First things first: What is the Flashback Trojan horse?
Flashback is a malicious software program, discovered in September 2011, that masqueraded as an installer for Adobe Flash. The original version of Flashback relied on users to install it, but this new form uses an unpatched Java vulnerability to install itself.
When you visit a website hosting Flashback, it attempts to display a specially crafted Java applet. If you have a vulnerable version of Java installed and enabled in your Web browser, the malicious code will infect your system.
Flashback doesn’t necessarily mean that Macs will soon be as laden with malware as Windows computers.
Flashback then pops open a Software Update window to obtain your administrative password, to embed itself more deeply into your Mac. Even if you aren’t fooled at this point, you are still infected.
Flashback inserts itself into Safari and appears to harvest information from your Web browsing activities, including usernames and passwords. It sends this information to command-and-control servers on the Internet.
Who is at risk of being infected by Flashback?
1. You have Java installed on your Mac. Open the Terminal app (located in/Applications/Utilities) and type java -version at the prompt. A version number appears if Java is installed.
2. You do not have the Java for OS X Lion 2012-001 (if you’re running Lion) or Java for Mac OS X 10.6 Update 7 (if you’re running Snow Leopard) installed, or you were infected before either of them was installed. Both of those updates install Java version 1.6.0_31.
3. You allow Java applets to display in your browser. In Safari, go to Preferences ? Security ? Web Content and see if the Enable Java option is checked.
4. You do not have any of the security tools installed on your Mac that Flashback checks for, including Little Snitch, Xcode, and a few anti-malware tools.
How can I tell if my computer is infected by Flashback?
Apple has released an update to remove the malware (see “Remove Flashback from an Infected Mac”). Antivirus products should also detect whether you have the latest signatures installed. (Usually, you can update manually in your security app’s preferences, but this varies from product to product; most update automatically.)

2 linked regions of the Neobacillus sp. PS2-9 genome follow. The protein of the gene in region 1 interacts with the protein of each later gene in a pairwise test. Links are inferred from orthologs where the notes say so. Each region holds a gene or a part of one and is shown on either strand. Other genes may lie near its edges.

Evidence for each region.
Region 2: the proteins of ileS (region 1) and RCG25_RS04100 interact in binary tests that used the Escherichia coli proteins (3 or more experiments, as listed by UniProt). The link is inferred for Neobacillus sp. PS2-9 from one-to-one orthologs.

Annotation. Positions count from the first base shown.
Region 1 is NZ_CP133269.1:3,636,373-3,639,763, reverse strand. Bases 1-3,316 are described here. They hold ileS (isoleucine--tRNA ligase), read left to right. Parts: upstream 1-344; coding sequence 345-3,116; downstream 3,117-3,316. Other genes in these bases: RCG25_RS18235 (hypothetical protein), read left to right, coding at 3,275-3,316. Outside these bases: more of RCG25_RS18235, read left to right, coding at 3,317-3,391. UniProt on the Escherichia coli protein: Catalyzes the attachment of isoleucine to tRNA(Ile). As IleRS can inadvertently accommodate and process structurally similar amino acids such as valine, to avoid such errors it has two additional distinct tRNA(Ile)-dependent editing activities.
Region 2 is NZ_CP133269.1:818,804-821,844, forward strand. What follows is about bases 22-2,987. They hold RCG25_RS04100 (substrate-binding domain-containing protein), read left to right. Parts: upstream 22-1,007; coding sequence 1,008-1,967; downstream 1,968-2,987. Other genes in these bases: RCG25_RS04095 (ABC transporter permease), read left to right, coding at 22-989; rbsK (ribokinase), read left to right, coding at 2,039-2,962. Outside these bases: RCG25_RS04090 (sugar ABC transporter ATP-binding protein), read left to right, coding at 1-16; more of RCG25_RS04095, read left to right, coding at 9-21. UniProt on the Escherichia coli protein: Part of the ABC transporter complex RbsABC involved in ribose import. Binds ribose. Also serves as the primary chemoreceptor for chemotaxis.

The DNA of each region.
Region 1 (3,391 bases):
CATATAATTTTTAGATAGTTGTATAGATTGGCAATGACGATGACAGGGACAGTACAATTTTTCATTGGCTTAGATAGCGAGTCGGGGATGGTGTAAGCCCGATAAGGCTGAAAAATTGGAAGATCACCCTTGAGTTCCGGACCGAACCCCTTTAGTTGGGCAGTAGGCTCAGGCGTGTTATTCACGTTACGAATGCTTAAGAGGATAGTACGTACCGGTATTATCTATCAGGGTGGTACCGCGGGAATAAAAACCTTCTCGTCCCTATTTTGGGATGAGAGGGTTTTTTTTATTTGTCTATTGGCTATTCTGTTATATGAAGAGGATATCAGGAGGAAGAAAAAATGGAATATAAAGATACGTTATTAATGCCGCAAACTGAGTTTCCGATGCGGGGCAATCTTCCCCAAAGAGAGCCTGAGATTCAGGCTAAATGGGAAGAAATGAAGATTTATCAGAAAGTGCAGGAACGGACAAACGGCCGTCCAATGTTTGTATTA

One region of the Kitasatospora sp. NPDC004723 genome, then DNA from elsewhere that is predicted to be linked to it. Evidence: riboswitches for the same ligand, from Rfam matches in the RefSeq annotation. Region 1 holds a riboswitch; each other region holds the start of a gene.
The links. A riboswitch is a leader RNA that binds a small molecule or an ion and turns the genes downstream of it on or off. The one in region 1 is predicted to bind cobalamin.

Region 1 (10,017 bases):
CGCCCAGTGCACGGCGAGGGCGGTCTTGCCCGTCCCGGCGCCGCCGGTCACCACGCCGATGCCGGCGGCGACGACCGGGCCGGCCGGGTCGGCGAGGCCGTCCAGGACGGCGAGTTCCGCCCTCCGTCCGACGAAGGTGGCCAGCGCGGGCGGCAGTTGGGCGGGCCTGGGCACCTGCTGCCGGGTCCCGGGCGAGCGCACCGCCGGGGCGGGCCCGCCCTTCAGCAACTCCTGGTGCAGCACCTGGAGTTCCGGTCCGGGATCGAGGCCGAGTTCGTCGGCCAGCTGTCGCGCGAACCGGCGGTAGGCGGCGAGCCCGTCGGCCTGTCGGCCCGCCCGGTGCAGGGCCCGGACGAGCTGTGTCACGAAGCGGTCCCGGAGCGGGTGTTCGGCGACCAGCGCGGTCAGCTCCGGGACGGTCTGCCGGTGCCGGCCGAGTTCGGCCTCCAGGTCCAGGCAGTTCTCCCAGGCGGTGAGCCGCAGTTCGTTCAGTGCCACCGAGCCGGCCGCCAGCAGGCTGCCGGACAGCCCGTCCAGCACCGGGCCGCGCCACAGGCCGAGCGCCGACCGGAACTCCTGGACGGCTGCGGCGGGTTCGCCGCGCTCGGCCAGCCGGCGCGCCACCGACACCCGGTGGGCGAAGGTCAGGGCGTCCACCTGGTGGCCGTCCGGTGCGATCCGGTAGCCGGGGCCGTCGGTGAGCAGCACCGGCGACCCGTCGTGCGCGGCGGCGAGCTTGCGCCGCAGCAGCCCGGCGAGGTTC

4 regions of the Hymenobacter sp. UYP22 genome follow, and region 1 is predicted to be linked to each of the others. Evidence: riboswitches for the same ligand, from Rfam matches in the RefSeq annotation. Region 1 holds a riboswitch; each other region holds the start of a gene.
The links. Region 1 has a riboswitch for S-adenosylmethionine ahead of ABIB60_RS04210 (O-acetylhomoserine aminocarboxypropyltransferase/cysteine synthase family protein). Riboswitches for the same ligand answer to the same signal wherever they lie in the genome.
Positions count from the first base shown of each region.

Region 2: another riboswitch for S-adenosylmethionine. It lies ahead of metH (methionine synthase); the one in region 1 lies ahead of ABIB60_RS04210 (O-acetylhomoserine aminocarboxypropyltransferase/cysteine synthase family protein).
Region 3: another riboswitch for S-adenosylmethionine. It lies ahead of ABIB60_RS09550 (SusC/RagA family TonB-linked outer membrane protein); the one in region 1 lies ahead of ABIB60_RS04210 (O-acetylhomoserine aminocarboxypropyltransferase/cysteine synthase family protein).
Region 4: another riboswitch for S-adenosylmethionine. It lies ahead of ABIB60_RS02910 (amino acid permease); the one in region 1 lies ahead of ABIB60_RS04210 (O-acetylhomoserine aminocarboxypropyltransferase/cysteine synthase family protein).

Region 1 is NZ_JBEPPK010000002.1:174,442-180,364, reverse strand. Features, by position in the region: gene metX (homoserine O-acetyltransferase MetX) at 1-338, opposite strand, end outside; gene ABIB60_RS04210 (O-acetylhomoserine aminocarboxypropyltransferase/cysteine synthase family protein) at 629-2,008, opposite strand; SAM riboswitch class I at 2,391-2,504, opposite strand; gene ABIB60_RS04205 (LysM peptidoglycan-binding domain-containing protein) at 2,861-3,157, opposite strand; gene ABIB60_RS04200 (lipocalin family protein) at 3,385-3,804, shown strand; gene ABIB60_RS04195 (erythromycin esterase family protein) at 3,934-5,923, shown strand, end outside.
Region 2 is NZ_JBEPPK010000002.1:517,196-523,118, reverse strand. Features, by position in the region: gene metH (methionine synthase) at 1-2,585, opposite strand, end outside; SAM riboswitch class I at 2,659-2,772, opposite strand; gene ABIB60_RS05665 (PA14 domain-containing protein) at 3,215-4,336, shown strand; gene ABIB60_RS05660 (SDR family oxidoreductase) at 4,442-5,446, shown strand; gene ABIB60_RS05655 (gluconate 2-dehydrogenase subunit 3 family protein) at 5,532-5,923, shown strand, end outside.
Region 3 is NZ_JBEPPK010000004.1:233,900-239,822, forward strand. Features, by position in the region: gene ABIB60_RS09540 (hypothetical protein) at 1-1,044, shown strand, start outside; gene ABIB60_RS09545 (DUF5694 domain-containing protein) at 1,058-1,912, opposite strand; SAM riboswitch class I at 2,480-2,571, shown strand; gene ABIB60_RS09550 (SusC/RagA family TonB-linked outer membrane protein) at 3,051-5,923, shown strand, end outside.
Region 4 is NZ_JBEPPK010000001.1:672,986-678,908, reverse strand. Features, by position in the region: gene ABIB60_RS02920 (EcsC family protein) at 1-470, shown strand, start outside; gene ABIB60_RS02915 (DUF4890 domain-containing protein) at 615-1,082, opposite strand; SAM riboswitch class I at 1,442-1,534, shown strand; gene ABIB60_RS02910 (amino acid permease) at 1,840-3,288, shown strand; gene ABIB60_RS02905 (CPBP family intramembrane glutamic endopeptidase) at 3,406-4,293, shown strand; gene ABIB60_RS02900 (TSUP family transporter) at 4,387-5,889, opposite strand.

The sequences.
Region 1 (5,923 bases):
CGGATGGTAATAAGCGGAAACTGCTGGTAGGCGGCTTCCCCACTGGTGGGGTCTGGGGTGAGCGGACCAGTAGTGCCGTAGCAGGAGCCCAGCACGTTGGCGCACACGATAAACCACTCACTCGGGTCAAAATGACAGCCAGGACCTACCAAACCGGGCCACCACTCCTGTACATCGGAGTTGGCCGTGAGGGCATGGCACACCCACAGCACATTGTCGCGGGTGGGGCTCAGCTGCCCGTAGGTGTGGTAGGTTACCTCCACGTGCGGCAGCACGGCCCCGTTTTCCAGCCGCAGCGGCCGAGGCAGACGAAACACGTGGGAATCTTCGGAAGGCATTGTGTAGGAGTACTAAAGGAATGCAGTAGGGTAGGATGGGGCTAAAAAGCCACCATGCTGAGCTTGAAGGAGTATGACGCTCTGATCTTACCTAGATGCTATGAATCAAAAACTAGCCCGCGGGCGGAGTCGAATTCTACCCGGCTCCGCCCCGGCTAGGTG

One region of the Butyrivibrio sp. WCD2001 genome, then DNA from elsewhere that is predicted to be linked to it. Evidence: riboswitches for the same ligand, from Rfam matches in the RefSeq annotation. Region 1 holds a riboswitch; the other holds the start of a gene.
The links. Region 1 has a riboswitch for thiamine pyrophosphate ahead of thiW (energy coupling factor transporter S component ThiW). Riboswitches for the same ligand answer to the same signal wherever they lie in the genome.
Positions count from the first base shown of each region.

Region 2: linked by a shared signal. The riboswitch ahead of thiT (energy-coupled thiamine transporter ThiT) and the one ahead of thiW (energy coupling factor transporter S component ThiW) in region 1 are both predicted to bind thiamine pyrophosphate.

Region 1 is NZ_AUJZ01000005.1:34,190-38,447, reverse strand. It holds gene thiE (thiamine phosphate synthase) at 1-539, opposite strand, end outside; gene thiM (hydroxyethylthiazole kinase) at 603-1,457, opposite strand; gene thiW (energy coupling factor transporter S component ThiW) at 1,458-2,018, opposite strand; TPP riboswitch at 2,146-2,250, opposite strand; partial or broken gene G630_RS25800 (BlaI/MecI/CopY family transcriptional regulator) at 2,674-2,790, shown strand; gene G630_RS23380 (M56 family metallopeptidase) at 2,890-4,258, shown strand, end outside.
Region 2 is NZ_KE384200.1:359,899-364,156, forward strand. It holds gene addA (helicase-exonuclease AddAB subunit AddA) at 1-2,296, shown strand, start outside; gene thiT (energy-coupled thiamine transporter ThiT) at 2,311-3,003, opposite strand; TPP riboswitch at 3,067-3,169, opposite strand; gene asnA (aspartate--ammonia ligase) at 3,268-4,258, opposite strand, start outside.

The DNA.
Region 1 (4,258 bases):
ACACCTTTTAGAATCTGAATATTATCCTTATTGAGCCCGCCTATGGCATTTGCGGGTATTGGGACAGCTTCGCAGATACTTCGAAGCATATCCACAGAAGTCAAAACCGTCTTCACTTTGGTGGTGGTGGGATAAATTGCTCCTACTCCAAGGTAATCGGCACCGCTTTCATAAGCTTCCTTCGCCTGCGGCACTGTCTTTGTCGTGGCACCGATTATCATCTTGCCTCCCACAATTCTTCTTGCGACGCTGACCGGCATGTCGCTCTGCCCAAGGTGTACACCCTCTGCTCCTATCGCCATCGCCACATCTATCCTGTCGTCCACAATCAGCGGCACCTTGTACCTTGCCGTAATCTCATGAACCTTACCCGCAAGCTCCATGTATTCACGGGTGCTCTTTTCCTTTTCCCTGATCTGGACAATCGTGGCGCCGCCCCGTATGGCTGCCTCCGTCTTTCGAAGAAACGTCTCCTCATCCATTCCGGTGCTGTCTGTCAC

How can I protect myself from Flashback?
Run Software Update and make sure you have the latest patches. This will prevent any infections that exploit the current vulnerability.
Disable Java in Safari and other Web browsers. In Safari, go to Preferences ? Security ? Web Content and uncheck Enable Java.
Uninstall Flash and use Google Chrome as your browser. Chrome includes an embedded, sandboxed (access to your system is limited) version of Flash that reduces the chances of infection. I still use Safari, but when I need Flash I switch to Chrome.
If you don’t need Java at all, disable it. The Java Preferences utility is in /Applications/Utilities; uncheck the boxes next to the versions listed in the General tab. Be careful, though: Some programs (such as CrashPlan) require it.
I haven’t allowed Java to run in my browser for some years now. Mac antivirus tools may help, but they still don’t catch everything. That said, the current programs are far less intrusive and performance-impairing than they used to be; some of them (including Sophos and ClamXav) offer free versions. Remember, you can still be infected by new malware if those tools don’t specifically protect against it.
What does this mean for the future of malware on Macs?
Most Mac malware hides itself inside software programs that the average user is unlikely to install. But Flashback is far more serious, because it can infect a vulnerable computer without user interaction. Dozens of new variants have been detected, which means the malware authors are working hard to extend the life of the infection.
Flashback doesn’t necessarily mean that Macs will soon be as laden with malware as Windows computers. But the future of the platform’s security depends a lot on Apple and good old-fashioned luck.
Apple has been introducing a series of technologies—tools like Address Space Layout Randomization (ASLR), sandboxing, and data-execution prevention (DEP)—to reduce the chances of exploitation even when a Mac is vulnerable and to limit the potential damage of an attack. But these technologies aren’t perfect, especially when complex programs that run Web content like Java or Flash are involved.
Apple clearly needs to be quicker about patching software that’s known to be vulnerable. After the success of Flashback, we can only assume the bad guys will move more quickly the next time. Apple should consider sandboxing Safari even further. It should also explore the possibility of sandboxing Flash and Java independently; if the latter isn’t technically feasible, the company should work more directly with the vendors of those technologies to develop sandboxed Mac versions.
Gatekeeper, a security feature in the upcoming OS X Mountain Lion release, will significantly change the game for manually installed Trojan horses; it will make that form of attack much less profitable (and thus less likely).
Attackers clearly care more about Macs now. But we need to keep our perspective: There’s still far less malware aimed at Macs than at, say, Android phones. Nevertheless, Flashback is a significant development. We’ll see more malware on Macs, but as long as we all take precautions and stay vigilant, the attacks will be infrequent events rather than the continuous onslaught of epidemics that some observers are predicting.